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February 1990

Children With Major Depression Show Reduced Rapid Eye Movement Latencies

Author Affiliations

From the Departments of Psychiatry (Drs Emslie, Rush, and Roffwarg and Ms Rintelmann) and Neurology (Dr Weinberg), University of Texas Southwestern Medical Center at Dallas.

Arch Gen Psychiatry. 1990;47(2):119-124. doi:10.1001/archpsyc.1990.01810140019003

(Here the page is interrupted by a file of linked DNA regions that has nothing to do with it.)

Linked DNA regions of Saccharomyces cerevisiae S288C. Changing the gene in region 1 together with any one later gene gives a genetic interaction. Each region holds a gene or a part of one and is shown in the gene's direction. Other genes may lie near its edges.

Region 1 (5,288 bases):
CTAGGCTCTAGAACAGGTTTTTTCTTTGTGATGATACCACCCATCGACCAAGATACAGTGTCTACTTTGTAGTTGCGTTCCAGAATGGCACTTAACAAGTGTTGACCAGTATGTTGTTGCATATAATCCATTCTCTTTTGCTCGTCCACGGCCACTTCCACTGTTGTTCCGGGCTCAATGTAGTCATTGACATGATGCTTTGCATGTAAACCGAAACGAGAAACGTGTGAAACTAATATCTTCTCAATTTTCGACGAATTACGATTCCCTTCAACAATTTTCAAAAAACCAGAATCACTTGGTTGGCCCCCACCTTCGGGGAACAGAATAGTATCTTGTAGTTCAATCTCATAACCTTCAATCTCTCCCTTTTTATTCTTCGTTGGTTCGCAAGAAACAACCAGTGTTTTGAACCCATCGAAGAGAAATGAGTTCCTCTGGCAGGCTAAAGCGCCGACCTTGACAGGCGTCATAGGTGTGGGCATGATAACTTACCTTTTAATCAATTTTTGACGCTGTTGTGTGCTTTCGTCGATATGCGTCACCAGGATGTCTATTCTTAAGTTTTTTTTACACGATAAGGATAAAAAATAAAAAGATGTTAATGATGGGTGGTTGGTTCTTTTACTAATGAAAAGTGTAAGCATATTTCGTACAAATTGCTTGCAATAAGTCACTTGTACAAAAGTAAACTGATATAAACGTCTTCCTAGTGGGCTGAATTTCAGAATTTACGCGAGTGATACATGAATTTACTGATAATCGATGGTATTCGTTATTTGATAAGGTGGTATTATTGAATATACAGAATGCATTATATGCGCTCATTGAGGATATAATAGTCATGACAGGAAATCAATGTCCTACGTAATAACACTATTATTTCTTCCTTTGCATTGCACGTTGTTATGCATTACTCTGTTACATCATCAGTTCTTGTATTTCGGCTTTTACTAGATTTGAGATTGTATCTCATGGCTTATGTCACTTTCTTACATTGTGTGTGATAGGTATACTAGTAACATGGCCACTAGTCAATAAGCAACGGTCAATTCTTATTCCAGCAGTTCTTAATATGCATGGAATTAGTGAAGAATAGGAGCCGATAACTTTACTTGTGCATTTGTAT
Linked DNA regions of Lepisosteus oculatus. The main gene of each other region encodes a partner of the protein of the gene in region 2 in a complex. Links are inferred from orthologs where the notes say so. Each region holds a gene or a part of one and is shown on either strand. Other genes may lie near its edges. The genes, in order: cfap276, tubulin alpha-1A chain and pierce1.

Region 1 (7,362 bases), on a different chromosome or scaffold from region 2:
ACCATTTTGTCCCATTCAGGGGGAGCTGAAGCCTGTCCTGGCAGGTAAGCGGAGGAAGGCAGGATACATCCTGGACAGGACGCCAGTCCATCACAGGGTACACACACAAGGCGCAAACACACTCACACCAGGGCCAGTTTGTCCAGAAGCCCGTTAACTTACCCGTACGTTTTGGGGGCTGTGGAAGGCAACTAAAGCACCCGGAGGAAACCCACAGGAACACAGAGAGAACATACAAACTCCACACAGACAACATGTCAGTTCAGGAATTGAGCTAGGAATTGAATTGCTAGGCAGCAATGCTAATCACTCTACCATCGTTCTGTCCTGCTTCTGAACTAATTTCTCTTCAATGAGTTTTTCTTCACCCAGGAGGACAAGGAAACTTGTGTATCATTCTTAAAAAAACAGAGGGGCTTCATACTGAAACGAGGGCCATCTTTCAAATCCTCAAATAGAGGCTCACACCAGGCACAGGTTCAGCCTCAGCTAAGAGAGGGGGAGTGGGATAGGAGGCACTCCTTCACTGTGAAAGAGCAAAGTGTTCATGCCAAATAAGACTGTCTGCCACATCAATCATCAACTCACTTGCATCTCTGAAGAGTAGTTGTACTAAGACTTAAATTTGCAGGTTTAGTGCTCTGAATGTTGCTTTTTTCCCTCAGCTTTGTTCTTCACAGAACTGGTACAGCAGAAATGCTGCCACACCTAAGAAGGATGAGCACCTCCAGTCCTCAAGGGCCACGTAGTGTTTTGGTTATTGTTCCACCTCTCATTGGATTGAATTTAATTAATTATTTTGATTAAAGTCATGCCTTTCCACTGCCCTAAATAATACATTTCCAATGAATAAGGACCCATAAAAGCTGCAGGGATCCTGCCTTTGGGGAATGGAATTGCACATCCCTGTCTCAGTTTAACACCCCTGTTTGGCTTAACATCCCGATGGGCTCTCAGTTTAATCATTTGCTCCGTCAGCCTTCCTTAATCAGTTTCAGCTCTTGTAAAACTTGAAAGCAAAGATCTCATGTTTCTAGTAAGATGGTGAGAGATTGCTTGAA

• A substantial body of research in adults has established that certain sleep polysomnographic abnormalities are commonly found in depressed patients, including sleep continuity disturbances, reduced slow-wave sleep, shortened rapid eye movement (REM) latency, and increased REM density. To date, these abnormalities have not been documented in depressed children compared with age-matched controls. Three consecutive nights of polysomnographic recordings were obtained in 25 hospitalized depressed children and 20 age-matched healthy controls. The depressed patients had reduced REM latencies. The shortest single-night REM latency of each individual was the most sensitive discriminating value between depressed subjects and controls. The influence of different scoring criteria in distinguishing depressed children from healthy children is discussed. In addition, depressed children had an increased sleep latency and increased REM time but did not have stage 4 differences.

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